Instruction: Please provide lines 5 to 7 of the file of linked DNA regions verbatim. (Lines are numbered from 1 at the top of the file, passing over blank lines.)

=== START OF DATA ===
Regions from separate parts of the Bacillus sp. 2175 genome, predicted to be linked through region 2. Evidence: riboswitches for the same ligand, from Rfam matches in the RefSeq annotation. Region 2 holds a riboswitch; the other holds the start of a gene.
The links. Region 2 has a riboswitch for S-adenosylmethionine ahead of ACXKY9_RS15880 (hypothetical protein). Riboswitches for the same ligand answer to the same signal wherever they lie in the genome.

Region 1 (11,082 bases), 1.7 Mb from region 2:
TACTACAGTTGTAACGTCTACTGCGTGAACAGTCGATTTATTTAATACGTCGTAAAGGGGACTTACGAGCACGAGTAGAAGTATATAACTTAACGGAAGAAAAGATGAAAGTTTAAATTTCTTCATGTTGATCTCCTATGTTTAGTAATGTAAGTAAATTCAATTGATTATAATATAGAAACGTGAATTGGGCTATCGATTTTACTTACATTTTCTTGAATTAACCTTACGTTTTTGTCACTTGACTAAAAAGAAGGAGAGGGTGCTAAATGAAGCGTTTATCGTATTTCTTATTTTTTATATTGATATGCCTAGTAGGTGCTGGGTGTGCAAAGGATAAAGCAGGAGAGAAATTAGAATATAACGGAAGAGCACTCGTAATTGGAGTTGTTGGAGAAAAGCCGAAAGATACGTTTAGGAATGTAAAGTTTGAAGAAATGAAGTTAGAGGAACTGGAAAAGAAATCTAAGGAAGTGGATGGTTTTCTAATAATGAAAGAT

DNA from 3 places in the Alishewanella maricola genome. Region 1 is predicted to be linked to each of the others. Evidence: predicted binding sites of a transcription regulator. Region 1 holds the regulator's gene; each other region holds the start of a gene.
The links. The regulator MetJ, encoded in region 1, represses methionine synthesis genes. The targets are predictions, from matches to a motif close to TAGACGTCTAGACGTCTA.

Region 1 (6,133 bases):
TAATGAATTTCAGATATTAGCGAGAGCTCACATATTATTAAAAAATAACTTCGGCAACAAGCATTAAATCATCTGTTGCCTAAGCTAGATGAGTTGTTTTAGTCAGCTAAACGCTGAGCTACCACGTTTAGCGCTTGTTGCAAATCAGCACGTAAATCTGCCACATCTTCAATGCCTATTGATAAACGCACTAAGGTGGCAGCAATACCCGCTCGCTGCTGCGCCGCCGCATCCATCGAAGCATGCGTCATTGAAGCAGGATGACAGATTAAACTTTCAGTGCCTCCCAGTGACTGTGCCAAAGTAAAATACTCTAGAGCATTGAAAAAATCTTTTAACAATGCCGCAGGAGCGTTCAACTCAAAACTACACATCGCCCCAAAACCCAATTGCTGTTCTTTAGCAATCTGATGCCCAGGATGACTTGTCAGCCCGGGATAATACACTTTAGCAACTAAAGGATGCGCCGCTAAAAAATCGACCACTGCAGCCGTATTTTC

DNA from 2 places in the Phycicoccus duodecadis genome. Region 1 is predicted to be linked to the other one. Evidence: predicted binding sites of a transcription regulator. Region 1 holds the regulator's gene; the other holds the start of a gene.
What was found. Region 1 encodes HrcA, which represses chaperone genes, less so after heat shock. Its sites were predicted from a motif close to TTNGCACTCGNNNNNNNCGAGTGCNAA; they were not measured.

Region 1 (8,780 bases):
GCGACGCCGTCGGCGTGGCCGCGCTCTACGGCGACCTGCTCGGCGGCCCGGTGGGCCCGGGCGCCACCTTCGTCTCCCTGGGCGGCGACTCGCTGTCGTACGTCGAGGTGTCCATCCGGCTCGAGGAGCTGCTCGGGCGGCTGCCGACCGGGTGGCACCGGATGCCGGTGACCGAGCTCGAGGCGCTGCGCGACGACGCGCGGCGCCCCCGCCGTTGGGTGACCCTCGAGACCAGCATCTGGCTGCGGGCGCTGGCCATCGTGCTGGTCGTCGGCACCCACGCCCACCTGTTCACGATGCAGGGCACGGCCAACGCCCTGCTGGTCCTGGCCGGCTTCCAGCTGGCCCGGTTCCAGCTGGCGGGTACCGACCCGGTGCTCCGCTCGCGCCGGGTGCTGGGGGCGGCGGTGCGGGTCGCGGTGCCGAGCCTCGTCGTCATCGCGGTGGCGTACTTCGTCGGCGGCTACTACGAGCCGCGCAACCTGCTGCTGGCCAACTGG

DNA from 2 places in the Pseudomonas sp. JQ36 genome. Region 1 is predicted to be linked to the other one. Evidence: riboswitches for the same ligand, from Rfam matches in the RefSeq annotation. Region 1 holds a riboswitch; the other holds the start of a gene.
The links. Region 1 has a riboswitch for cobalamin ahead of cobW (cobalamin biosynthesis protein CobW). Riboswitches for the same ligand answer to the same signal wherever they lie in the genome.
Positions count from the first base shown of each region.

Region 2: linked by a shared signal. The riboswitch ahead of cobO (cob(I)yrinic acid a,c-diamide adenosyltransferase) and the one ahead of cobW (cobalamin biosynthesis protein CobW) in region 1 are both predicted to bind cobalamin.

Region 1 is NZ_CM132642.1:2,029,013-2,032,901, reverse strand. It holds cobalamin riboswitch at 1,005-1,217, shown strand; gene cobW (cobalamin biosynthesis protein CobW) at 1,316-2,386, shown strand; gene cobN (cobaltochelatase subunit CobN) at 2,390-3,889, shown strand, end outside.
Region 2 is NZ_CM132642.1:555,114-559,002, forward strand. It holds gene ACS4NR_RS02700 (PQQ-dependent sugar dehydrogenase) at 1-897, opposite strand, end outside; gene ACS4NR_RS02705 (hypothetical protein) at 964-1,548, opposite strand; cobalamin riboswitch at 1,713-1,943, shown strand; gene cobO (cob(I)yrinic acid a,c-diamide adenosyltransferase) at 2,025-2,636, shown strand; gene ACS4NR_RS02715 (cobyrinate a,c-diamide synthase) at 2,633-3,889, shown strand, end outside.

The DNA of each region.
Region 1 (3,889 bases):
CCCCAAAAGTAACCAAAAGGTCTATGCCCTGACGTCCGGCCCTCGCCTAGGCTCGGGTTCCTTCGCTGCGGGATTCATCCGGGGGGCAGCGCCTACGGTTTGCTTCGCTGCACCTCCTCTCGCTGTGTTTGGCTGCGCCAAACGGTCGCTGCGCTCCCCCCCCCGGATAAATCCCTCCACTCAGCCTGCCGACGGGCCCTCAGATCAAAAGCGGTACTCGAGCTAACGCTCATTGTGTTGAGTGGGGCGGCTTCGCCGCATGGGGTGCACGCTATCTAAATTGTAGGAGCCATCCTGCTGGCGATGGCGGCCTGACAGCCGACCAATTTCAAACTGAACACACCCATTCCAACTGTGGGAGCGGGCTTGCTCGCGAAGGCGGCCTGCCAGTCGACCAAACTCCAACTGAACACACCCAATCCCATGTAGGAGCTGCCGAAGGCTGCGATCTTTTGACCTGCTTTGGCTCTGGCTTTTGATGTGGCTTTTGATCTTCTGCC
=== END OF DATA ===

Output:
DNA from 3 places in the Alishewanella maricola genome. Region 1 is predicted to be linked to each of the others. Evidence: predicted binding sites of a transcription regulator. Region 1 holds the regulator's gene; each other region holds the start of a gene.
The links. The regulator MetJ, encoded in region 1, represses methionine synthesis genes. The targets are predictions, from matches to a motif close to TAGACGTCTAGACGTCTA.

Region 1 (6,133 bases):